State Emergency Preparedness Offices / County Office of Emergency Management / Facebook / Twitter / NOAA Weather Radio / Traditional Media
All these sources will keep you up to date on evacuation, traffic and the latest weather information during an emergency. BEFORE an emergency occurs, look them up and bookmark sites in your web browser and on your phone.
Disability, Access, and Functional Needs Coordinator
Here in NJ, each county has a Disability, Access, and Functional Needs Coordinator that can help if your loved one is disabled. The DAFN coordinator works for the county office of emergency management. Contact them NOW to see if they will come to the house to do an assessment. With or without a physical visit, they can help you plan the best options for your loved one in case of an emergency. Use this link to look up your county: AFN liaison
How will emergency officials know what mom needs?
There is no easy answer to this question. It is not possible for emergency management to keep a detailed database of everyone in the state who is disabled or elderly and has mobility issues. But there are some systems that can help.
Register Ready NJ – You don’t have to live in NJ all year round to register.
This free confidential database is used for planning purposes in an emergency. When setting up a shelter it is important to plan for enough outlets for electric wheelchairs, enough assistive devices like canes and walkers, portable oxygen, bariatric cots, and even hearing aid batteries. Register
Ready is for planning purposes only. They cannot guarantee that your loved one will have everything they need. This is why creating your own plan is so important. To register use this link: Register Ready NJ
Medic Alert Systems
If your senior has one of these systems, make sure you tell them everything you can about your loved one. Do they use a wheelchair, portable oxygen, need help getting out of the house? When your medic alert system calls 911 for you, this information is available to the rescue workers.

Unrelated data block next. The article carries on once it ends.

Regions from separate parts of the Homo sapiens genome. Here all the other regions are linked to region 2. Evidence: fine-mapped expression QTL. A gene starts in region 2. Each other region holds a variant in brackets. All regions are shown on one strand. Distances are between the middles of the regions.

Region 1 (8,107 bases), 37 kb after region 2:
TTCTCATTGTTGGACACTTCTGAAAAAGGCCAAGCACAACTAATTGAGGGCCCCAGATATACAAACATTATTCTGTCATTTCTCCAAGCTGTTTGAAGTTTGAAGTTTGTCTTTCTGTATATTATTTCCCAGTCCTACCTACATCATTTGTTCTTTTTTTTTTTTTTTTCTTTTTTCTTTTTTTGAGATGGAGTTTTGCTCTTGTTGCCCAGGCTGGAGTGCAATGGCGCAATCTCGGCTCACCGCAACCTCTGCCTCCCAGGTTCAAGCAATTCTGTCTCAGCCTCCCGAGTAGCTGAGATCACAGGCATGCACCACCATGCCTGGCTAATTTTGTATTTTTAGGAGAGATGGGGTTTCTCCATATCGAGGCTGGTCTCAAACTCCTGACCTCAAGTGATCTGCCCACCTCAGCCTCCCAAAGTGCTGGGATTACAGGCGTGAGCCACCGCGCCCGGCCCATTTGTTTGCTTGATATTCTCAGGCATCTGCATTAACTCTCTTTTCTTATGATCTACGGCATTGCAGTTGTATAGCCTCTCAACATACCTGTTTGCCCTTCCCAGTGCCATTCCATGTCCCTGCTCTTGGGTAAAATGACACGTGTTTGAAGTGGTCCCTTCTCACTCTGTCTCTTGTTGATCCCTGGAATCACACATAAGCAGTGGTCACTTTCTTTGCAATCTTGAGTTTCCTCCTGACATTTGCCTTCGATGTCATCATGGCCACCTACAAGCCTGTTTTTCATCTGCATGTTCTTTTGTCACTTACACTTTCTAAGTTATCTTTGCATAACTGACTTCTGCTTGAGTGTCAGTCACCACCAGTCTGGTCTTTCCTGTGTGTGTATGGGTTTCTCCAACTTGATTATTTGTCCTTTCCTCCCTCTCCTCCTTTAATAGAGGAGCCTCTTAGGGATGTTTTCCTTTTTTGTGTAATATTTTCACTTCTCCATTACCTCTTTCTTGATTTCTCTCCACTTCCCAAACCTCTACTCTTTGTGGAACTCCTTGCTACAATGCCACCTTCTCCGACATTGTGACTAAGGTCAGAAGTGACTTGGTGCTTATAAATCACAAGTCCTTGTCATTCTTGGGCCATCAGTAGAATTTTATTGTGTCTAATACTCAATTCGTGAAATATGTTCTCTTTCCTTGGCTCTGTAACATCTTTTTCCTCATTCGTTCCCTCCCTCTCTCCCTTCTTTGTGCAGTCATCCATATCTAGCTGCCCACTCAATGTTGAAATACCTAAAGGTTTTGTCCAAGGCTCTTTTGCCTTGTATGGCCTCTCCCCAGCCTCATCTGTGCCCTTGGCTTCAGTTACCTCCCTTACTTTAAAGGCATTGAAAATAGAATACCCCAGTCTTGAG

Your Support Network – your best avenue for help
Your support network both local and at a distance should have a list of all the special needs of your elder. Everything from “mom is a diabetic and needs insulin” to “mom uses a walker and cane.” With this your local support network knows what to expect if your loved one needs them. Your long-distance support network can share the information with local authorities or social media if that is the only way to reach out for help.
Emergency preparedness is too important to cover in one article. In next week’s blog, I write about what it takes to shelter in place vs. evacuate, what documents you should have on hand, how technology can help, and how to prepare if you have a pet.
In the state of NJ, social media and other advanced communications technologies are used by the EMS and by emergency managers, including:
Be sure to sign up for Twitter Alerts at the NJOEM account set up page so you can receive a direct notification to your phone whenever NJOEM issues an alert.
- ReadyNJ Alerts & Updates Blog: readynj.wordpress.com
- NJ State Police on Facebook: www.facebook.com/NewJerseyStatePolice
- NJ State Police on Twitter: www.twitter.com/NJSP
Here are more important sites:
- Emergency Management Agencies: https://www.fema.gov/emergency-management-agencies
- Ready Gov site: https://www.ready.gov/
- NJ Ready Gov site: http://www.ready.nj.gov/
Disclaimer: The material in this blog is for educational purposes only. It is not intended to replace, nor does it replace, consulting with a physician, lawyer, accountant, financial planner or other qualified professional.